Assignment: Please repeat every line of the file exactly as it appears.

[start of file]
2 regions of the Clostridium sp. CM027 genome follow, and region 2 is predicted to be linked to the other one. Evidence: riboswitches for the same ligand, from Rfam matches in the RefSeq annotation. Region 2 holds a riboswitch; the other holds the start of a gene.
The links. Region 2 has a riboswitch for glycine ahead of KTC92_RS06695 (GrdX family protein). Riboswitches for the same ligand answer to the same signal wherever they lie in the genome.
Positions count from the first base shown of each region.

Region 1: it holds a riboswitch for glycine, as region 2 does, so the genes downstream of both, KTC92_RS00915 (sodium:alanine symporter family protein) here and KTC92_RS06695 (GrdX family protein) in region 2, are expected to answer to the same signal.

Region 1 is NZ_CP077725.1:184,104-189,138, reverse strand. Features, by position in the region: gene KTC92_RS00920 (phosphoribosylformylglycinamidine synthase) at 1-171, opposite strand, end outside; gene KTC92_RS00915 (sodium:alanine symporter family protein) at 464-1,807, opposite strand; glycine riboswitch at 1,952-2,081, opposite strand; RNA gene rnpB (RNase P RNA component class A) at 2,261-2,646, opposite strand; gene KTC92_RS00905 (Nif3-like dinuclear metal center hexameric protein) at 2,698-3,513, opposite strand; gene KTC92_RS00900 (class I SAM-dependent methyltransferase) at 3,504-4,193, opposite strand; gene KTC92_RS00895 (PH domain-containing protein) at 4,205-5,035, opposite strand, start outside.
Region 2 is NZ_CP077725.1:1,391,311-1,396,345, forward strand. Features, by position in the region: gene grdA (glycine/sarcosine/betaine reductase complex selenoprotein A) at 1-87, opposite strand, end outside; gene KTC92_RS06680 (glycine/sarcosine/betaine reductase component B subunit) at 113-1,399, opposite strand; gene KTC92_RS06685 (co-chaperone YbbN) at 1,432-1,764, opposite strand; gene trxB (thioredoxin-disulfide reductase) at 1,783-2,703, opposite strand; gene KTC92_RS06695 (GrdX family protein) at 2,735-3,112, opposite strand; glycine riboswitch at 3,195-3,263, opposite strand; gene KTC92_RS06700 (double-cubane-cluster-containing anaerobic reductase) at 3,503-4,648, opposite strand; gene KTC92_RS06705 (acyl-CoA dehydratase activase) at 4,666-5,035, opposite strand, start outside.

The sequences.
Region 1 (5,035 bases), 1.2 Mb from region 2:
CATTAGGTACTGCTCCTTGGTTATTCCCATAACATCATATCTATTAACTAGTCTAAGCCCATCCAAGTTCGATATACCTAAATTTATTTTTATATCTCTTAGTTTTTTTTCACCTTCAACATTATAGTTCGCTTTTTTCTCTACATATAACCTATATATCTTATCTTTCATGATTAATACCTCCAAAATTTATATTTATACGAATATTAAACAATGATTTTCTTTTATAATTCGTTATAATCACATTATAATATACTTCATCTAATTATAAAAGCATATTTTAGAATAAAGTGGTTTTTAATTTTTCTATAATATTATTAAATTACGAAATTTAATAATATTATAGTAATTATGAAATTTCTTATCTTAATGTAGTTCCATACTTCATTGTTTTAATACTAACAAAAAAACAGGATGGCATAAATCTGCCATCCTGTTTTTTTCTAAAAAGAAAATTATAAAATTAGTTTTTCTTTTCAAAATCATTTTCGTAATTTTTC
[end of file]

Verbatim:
2 regions of the Clostridium sp. CM027 genome follow, and region 2 is predicted to be linked to the other one. Evidence: riboswitches for the same ligand, from Rfam matches in the RefSeq annotation. Region 2 holds a riboswitch; the other holds the start of a gene.
The links. Region 2 has a riboswitch for glycine ahead of KTC92_RS06695 (GrdX family protein). Riboswitches for the same ligand answer to the same signal wherever they lie in the genome.
Positions count from the first base shown of each region.

Region 1: it holds a riboswitch for glycine, as region 2 does, so the genes downstream of both, KTC92_RS00915 (sodium:alanine symporter family protein) here and KTC92_RS06695 (GrdX family protein) in region 2, are expected to answer to the same signal.

Region 1 is NZ_CP077725.1:184,104-189,138, reverse strand. Features, by position in the region: gene KTC92_RS00920 (phosphoribosylformylglycinamidine synthase) at 1-171, opposite strand, end outside; gene KTC92_RS00915 (sodium:alanine symporter family protein) at 464-1,807, opposite strand; glycine riboswitch at 1,952-2,081, opposite strand; RNA gene rnpB (RNase P RNA component class A) at 2,261-2,646, opposite strand; gene KTC92_RS00905 (Nif3-like dinuclear metal center hexameric protein) at 2,698-3,513, opposite strand; gene KTC92_RS00900 (class I SAM-dependent methyltransferase) at 3,504-4,193, opposite strand; gene KTC92_RS00895 (PH domain-containing protein) at 4,205-5,035, opposite strand, start outside.
Region 2 is NZ_CP077725.1:1,391,311-1,396,345, forward strand. Features, by position in the region: gene grdA (glycine/sarcosine/betaine reductase complex selenoprotein A) at 1-87, opposite strand, end outside; gene KTC92_RS06680 (glycine/sarcosine/betaine reductase component B subunit) at 113-1,399, opposite strand; gene KTC92_RS06685 (co-chaperone YbbN) at 1,432-1,764, opposite strand; gene trxB (thioredoxin-disulfide reductase) at 1,783-2,703, opposite strand; gene KTC92_RS06695 (GrdX family protein) at 2,735-3,112, opposite strand; glycine riboswitch at 3,195-3,263, opposite strand; gene KTC92_RS06700 (double-cubane-cluster-containing anaerobic reductase) at 3,503-4,648, opposite strand; gene KTC92_RS06705 (acyl-CoA dehydratase activase) at 4,666-5,035, opposite strand, start outside.

The sequences.
Region 1 (5,035 bases), 1.2 Mb from region 2:
CATTAGGTACTGCTCCTTGGTTATTCCCATAACATCATATCTATTAACTAGTCTAAGCCCATCCAAGTTCGATATACCTAAATTTATTTTTATATCTCTTAGTTTTTTTTCACCTTCAACATTATAGTTCGCTTTTTTCTCTACATATAACCTATATATCTTATCTTTCATGATTAATACCTCCAAAATTTATATTTATACGAATATTAAACAATGATTTTCTTTTATAATTCGTTATAATCACATTATAATATACTTCATCTAATTATAAAAGCATATTTTAGAATAAAGTGGTTTTTAATTTTTCTATAATATTATTAAATTACGAAATTTAATAATATTATAGTAATTATGAAATTTCTTATCTTAATGTAGTTCCATACTTCATTGTTTTAATACTAACAAAAAAACAGGATGGCATAAATCTGCCATCCTGTTTTTTTCTAAAAAGAAAATTATAAAATTAGTTTTTCTTTTCAAAATCATTTTCGTAATTTTTC